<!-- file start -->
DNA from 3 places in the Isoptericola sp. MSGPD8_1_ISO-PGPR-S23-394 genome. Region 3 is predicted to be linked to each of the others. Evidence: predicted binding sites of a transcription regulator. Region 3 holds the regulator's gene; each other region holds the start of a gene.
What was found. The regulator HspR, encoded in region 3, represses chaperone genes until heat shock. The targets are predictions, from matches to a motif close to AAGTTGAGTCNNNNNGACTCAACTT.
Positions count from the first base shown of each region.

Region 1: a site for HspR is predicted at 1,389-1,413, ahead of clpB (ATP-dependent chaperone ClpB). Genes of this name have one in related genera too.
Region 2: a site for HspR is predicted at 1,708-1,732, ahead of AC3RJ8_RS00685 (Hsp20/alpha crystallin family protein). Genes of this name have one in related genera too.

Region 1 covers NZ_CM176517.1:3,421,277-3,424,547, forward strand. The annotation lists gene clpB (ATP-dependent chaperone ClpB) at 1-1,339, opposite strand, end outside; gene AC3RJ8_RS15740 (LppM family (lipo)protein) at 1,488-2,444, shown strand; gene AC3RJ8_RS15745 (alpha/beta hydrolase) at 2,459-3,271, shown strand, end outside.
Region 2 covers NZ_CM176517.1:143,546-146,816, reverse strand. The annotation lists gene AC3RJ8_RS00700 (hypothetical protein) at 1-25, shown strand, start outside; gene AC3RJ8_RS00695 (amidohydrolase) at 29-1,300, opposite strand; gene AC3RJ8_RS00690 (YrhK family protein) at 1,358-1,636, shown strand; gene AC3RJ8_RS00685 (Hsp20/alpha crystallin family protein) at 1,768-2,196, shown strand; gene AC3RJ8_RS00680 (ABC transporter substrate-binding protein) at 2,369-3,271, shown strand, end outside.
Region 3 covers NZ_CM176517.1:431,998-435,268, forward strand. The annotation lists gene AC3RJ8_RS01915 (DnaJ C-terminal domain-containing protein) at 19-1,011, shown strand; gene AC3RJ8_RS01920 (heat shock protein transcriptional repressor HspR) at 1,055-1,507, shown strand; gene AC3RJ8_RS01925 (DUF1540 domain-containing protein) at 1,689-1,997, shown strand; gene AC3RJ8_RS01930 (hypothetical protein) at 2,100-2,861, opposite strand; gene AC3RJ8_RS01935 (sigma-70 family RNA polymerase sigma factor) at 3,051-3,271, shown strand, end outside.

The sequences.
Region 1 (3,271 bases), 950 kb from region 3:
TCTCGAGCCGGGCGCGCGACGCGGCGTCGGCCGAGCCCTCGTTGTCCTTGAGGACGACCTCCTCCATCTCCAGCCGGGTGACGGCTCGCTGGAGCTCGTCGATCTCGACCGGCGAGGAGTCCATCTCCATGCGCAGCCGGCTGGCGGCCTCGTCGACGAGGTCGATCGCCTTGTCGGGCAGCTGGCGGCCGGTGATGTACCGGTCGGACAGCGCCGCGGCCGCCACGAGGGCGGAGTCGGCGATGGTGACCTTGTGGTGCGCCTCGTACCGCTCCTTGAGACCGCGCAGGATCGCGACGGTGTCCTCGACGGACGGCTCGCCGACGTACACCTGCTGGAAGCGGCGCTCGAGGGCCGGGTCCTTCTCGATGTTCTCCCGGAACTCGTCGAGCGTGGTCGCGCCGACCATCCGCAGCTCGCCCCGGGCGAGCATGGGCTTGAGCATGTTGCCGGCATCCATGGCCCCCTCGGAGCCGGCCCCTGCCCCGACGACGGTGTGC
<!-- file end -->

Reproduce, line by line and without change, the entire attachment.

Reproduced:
DNA from 3 places in the Isoptericola sp. MSGPD8_1_ISO-PGPR-S23-394 genome. Region 3 is predicted to be linked to each of the others. Evidence: predicted binding sites of a transcription regulator. Region 3 holds the regulator's gene; each other region holds the start of a gene.
What was found. The regulator HspR, encoded in region 3, represses chaperone genes until heat shock. The targets are predictions, from matches to a motif close to AAGTTGAGTCNNNNNGACTCAACTT.
Positions count from the first base shown of each region.

Region 1: a site for HspR is predicted at 1,389-1,413, ahead of clpB (ATP-dependent chaperone ClpB). Genes of this name have one in related genera too.
Region 2: a site for HspR is predicted at 1,708-1,732, ahead of AC3RJ8_RS00685 (Hsp20/alpha crystallin family protein). Genes of this name have one in related genera too.

Region 1 covers NZ_CM176517.1:3,421,277-3,424,547, forward strand. The annotation lists gene clpB (ATP-dependent chaperone ClpB) at 1-1,339, opposite strand, end outside; gene AC3RJ8_RS15740 (LppM family (lipo)protein) at 1,488-2,444, shown strand; gene AC3RJ8_RS15745 (alpha/beta hydrolase) at 2,459-3,271, shown strand, end outside.
Region 2 covers NZ_CM176517.1:143,546-146,816, reverse strand. The annotation lists gene AC3RJ8_RS00700 (hypothetical protein) at 1-25, shown strand, start outside; gene AC3RJ8_RS00695 (amidohydrolase) at 29-1,300, opposite strand; gene AC3RJ8_RS00690 (YrhK family protein) at 1,358-1,636, shown strand; gene AC3RJ8_RS00685 (Hsp20/alpha crystallin family protein) at 1,768-2,196, shown strand; gene AC3RJ8_RS00680 (ABC transporter substrate-binding protein) at 2,369-3,271, shown strand, end outside.
Region 3 covers NZ_CM176517.1:431,998-435,268, forward strand. The annotation lists gene AC3RJ8_RS01915 (DnaJ C-terminal domain-containing protein) at 19-1,011, shown strand; gene AC3RJ8_RS01920 (heat shock protein transcriptional repressor HspR) at 1,055-1,507, shown strand; gene AC3RJ8_RS01925 (DUF1540 domain-containing protein) at 1,689-1,997, shown strand; gene AC3RJ8_RS01930 (hypothetical protein) at 2,100-2,861, opposite strand; gene AC3RJ8_RS01935 (sigma-70 family RNA polymerase sigma factor) at 3,051-3,271, shown strand, end outside.

The sequences.
Region 1 (3,271 bases), 950 kb from region 3:
TCTCGAGCCGGGCGCGCGACGCGGCGTCGGCCGAGCCCTCGTTGTCCTTGAGGACGACCTCCTCCATCTCCAGCCGGGTGACGGCTCGCTGGAGCTCGTCGATCTCGACCGGCGAGGAGTCCATCTCCATGCGCAGCCGGCTGGCGGCCTCGTCGACGAGGTCGATCGCCTTGTCGGGCAGCTGGCGGCCGGTGATGTACCGGTCGGACAGCGCCGCGGCCGCCACGAGGGCGGAGTCGGCGATGGTGACCTTGTGGTGCGCCTCGTACCGCTCCTTGAGACCGCGCAGGATCGCGACGGTGTCCTCGACGGACGGCTCGCCGACGTACACCTGCTGGAAGCGGCGCTCGAGGGCCGGGTCCTTCTCGATGTTCTCCCGGAACTCGTCGAGCGTGGTCGCGCCGACCATCCGCAGCTCGCCCCGGGCGAGCATGGGCTTGAGCATGTTGCCGGCATCCATGGCCCCCTCGGAGCCGGCCCCTGCCCCGACGACGGTGTGC